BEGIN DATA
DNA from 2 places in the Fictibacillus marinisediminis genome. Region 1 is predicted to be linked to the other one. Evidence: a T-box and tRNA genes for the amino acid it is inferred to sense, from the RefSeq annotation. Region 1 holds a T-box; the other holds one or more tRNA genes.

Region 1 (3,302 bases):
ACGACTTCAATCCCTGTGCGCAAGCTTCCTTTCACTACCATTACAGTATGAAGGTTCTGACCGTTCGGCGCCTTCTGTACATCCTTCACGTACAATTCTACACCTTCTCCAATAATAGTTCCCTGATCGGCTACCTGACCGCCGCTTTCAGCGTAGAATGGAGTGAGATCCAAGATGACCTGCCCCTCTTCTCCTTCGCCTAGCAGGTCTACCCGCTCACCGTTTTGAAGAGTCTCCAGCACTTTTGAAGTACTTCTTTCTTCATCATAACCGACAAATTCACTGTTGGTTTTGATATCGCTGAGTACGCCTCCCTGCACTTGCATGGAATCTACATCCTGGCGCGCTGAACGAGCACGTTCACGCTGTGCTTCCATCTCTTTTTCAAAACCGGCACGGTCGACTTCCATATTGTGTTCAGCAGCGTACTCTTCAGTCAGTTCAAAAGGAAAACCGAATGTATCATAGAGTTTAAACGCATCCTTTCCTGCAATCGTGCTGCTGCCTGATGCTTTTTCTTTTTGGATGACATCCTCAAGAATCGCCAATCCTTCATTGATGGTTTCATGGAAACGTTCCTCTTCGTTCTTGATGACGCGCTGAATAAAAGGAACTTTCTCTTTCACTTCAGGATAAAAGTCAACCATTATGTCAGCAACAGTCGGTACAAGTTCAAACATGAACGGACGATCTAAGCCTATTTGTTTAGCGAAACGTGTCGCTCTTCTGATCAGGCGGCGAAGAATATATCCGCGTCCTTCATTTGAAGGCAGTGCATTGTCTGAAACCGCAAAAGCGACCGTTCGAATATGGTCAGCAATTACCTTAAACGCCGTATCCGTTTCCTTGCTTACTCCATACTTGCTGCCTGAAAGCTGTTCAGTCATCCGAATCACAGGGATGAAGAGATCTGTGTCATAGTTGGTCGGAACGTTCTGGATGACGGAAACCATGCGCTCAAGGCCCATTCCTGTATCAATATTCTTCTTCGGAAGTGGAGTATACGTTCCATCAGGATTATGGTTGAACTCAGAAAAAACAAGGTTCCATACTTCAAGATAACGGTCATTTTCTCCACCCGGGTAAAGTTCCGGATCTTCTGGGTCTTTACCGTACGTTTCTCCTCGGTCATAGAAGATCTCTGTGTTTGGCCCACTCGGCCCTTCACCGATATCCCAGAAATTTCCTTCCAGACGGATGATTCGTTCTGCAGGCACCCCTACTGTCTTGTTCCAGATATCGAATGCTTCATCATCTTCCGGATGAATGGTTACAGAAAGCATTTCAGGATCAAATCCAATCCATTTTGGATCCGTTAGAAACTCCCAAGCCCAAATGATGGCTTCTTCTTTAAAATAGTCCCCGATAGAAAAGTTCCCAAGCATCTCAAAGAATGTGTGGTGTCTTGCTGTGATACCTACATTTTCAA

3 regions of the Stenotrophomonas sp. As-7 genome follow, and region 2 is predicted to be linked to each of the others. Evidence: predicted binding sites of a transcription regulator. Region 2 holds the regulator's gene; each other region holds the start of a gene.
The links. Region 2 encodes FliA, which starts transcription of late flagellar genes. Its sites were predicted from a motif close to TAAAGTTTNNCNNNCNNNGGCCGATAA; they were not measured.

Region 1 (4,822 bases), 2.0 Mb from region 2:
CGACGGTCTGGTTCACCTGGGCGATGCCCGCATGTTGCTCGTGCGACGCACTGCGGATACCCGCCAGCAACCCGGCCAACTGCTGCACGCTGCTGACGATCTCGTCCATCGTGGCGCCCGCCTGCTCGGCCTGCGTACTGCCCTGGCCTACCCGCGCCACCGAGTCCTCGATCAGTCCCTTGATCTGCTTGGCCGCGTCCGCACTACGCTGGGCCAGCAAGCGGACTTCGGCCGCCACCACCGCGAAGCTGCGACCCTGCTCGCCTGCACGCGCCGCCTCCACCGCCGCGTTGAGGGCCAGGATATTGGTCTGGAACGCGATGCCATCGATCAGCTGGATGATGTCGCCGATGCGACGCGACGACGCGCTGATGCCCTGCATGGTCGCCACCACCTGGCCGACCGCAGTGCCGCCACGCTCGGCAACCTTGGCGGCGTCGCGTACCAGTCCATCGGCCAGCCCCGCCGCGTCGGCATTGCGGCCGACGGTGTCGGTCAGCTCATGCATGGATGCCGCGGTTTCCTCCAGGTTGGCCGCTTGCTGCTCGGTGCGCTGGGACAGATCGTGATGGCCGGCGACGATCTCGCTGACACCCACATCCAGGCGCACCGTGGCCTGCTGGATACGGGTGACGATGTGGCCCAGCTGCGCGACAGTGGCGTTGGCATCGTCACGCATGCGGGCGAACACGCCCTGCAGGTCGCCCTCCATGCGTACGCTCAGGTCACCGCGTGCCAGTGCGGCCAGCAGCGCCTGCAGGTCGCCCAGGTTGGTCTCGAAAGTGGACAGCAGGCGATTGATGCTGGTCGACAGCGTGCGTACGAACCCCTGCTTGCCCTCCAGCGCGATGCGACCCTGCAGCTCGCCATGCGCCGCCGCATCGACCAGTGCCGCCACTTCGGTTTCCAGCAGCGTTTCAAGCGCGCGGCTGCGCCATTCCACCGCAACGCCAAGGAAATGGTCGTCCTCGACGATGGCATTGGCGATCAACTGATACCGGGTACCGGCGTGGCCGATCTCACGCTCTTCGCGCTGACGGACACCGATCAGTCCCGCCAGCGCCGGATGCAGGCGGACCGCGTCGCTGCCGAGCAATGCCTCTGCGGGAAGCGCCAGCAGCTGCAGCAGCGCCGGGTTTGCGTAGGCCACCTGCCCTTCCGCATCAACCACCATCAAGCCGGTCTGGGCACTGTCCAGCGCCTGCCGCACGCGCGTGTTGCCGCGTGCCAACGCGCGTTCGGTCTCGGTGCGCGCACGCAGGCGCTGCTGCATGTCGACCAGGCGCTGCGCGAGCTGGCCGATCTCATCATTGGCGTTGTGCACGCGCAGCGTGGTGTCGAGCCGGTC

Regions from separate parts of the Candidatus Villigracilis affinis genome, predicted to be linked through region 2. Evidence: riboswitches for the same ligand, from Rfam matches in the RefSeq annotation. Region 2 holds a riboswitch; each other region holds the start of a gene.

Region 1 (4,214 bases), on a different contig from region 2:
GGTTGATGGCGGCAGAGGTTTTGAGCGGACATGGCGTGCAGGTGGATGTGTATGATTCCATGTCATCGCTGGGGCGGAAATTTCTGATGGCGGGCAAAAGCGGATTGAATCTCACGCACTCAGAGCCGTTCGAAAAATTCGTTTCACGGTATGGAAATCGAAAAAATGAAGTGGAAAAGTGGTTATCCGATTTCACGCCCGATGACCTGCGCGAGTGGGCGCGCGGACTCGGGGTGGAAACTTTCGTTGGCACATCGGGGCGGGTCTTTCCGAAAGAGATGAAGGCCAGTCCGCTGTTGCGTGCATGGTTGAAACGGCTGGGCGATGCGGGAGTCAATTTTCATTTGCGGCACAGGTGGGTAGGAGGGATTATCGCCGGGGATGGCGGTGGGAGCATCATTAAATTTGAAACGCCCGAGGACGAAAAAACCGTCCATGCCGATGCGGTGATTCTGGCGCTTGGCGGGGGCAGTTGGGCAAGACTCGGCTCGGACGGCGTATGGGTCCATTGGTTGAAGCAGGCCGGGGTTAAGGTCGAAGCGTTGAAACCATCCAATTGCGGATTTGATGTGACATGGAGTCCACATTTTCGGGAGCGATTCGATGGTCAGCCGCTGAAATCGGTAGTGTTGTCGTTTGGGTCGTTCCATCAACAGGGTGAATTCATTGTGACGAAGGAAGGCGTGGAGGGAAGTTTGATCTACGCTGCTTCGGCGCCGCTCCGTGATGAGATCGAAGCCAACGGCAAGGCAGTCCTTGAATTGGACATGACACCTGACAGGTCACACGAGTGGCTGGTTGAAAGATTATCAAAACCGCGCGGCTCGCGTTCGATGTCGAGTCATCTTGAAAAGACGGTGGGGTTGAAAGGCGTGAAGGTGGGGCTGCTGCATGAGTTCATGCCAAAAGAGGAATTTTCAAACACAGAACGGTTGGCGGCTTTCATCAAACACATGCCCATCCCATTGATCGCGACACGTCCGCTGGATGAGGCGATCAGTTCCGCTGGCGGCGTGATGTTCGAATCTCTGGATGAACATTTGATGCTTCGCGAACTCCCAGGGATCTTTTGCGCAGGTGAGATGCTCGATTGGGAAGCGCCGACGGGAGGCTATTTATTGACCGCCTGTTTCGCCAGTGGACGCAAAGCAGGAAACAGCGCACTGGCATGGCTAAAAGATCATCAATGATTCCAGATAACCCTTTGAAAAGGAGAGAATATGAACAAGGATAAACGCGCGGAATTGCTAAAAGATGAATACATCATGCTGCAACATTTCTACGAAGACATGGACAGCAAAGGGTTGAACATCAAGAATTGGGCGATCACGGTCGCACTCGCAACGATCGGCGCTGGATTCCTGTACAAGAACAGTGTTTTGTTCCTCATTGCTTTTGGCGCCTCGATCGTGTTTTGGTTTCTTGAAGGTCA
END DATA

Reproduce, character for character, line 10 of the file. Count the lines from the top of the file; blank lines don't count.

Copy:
GGTTGATGGCGGCAGAGGTTTTGAGCGGACATGGCGTGCAGGTGGATGTGTATGATTCCATGTCATCGCTGGGGCGGAAATTTCTGATGGCGGGCAAAAGCGGATTGAATCTCACGCACTCAGAGCCGTTCGAAAAATTCGTTTCACGGTATGGAAATCGAAAAAATGAAGTGGAAAAGTGGTTATCCGATTTCACGCCCGATGACCTGCGCGAGTGGGCGCGCGGACTCGGGGTGGAAACTTTCGTTGGCACATCGGGGCGGGTCTTTCCGAAAGAGATGAAGGCCAGTCCGCTGTTGCGTGCATGGTTGAAACGGCTGGGCGATGCGGGAGTCAATTTTCATTTGCGGCACAGGTGGGTAGGAGGGATTATCGCCGGGGATGGCGGTGGGAGCATCATTAAATTTGAAACGCCCGAGGACGAAAAAACCGTCCATGCCGATGCGGTGATTCTGGCGCTTGGCGGGGGCAGTTGGGCAAGACTCGGCTCGGACGGCGTATGGGTCCATTGGTTGAAGCAGGCCGGGGTTAAGGTCGAAGCGTTGAAACCATCCAATTGCGGATTTGATGTGACATGGAGTCCACATTTTCGGGAGCGATTCGATGGTCAGCCGCTGAAATCGGTAGTGTTGTCGTTTGGGTCGTTCCATCAACAGGGTGAATTCATTGTGACGAAGGAAGGCGTGGAGGGAAGTTTGATCTACGCTGCTTCGGCGCCGCTCCGTGATGAGATCGAAGCCAACGGCAAGGCAGTCCTTGAATTGGACATGACACCTGACAGGTCACACGAGTGGCTGGTTGAAAGATTATCAAAACCGCGCGGCTCGCGTTCGATGTCGAGTCATCTTGAAAAGACGGTGGGGTTGAAAGGCGTGAAGGTGGGGCTGCTGCATGAGTTCATGCCAAAAGAGGAATTTTCAAACACAGAACGGTTGGCGGCTTTCATCAAACACATGCCCATCCCATTGATCGCGACACGTCCGCTGGATGAGGCGATCAGTTCCGCTGGCGGCGTGATGTTCGAATCTCTGGATGAACATTTGATGCTTCGCGAACTCCCAGGGATCTTTTGCGCAGGTGAGATGCTCGATTGGGAAGCGCCGACGGGAGGCTATTTATTGACCGCCTGTTTCGCCAGTGGACGCAAAGCAGGAAACAGCGCACTGGCATGGCTAAAAGATCATCAATGATTCCAGATAACCCTTTGAAAAGGAGAGAATATGAACAAGGATAAACGCGCGGAATTGCTAAAAGATGAATACATCATGCTGCAACATTTCTACGAAGACATGGACAGCAAAGGGTTGAACATCAAGAATTGGGCGATCACGGTCGCACTCGCAACGATCGGCGCTGGATTCCTGTACAAGAACAGTGTTTTGTTCCTCATTGCTTTTGGCGCCTCGATCGTGTTTTGGTTTCTTGAAGGTCA